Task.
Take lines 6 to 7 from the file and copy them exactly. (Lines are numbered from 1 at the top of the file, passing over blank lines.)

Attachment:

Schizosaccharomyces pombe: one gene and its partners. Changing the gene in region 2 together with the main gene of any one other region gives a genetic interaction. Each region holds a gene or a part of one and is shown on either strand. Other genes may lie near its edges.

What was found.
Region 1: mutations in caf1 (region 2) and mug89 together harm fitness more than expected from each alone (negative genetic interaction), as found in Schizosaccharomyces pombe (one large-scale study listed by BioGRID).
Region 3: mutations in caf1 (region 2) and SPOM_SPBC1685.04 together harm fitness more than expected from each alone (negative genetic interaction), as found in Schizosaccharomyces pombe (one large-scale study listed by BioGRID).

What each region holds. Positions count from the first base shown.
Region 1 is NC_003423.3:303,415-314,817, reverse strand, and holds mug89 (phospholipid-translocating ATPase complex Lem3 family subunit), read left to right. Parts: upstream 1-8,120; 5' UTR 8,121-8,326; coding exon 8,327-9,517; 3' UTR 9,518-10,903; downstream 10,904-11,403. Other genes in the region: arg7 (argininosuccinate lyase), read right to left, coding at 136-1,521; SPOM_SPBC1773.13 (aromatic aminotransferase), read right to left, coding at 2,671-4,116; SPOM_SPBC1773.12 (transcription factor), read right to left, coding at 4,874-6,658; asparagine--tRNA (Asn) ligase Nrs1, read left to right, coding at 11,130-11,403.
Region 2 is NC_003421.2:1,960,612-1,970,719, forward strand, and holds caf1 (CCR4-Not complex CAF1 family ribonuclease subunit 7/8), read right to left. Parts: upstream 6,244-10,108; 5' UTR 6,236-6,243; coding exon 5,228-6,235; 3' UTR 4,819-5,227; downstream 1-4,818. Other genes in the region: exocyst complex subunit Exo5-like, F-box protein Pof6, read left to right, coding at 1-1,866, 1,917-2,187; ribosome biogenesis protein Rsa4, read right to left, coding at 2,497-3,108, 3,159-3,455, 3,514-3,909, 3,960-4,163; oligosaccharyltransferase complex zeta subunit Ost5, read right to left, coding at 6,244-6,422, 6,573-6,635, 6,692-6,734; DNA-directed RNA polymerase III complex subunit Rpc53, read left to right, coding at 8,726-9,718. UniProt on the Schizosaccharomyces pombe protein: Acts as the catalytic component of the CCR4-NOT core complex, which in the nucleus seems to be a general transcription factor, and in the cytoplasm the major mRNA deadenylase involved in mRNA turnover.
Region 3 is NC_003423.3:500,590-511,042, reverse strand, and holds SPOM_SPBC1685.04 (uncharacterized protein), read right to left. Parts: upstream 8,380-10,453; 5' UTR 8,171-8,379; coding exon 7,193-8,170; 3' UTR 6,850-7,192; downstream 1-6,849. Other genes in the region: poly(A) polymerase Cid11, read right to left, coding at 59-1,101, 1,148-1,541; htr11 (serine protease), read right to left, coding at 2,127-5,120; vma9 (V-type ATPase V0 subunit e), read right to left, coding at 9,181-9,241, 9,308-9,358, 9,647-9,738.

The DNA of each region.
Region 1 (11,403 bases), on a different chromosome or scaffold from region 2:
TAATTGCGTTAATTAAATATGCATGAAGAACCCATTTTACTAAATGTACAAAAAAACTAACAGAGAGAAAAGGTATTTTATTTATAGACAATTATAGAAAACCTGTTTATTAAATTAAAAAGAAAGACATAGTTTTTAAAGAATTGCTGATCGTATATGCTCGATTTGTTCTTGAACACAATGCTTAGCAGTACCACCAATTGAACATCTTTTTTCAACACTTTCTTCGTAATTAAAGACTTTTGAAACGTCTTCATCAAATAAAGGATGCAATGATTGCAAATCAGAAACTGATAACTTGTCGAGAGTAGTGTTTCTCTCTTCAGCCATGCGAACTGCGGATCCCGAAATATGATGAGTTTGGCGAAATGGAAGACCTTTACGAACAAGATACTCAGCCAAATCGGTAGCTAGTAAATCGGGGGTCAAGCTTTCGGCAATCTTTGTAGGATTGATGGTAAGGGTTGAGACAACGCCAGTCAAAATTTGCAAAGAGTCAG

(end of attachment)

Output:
Region 1 is NC_003423.3:303,415-314,817, reverse strand, and holds mug89 (phospholipid-translocating ATPase complex Lem3 family subunit), read left to right. Parts: upstream 1-8,120; 5' UTR 8,121-8,326; coding exon 8,327-9,517; 3' UTR 9,518-10,903; downstream 10,904-11,403. Other genes in the region: arg7 (argininosuccinate lyase), read right to left, coding at 136-1,521; SPOM_SPBC1773.13 (aromatic aminotransferase), read right to left, coding at 2,671-4,116; SPOM_SPBC1773.12 (transcription factor), read right to left, coding at 4,874-6,658; asparagine--tRNA (Asn) ligase Nrs1, read left to right, coding at 11,130-11,403.
Region 2 is NC_003421.2:1,960,612-1,970,719, forward strand, and holds caf1 (CCR4-Not complex CAF1 family ribonuclease subunit 7/8), read right to left. Parts: upstream 6,244-10,108; 5' UTR 6,236-6,243; coding exon 5,228-6,235; 3' UTR 4,819-5,227; downstream 1-4,818. Other genes in the region: exocyst complex subunit Exo5-like, F-box protein Pof6, read left to right, coding at 1-1,866, 1,917-2,187; ribosome biogenesis protein Rsa4, read right to left, coding at 2,497-3,108, 3,159-3,455, 3,514-3,909, 3,960-4,163; oligosaccharyltransferase complex zeta subunit Ost5, read right to left, coding at 6,244-6,422, 6,573-6,635, 6,692-6,734; DNA-directed RNA polymerase III complex subunit Rpc53, read left to right, coding at 8,726-9,718. UniProt on the Schizosaccharomyces pombe protein: Acts as the catalytic component of the CCR4-NOT core complex, which in the nucleus seems to be a general transcription factor, and in the cytoplasm the major mRNA deadenylase involved in mRNA turnover.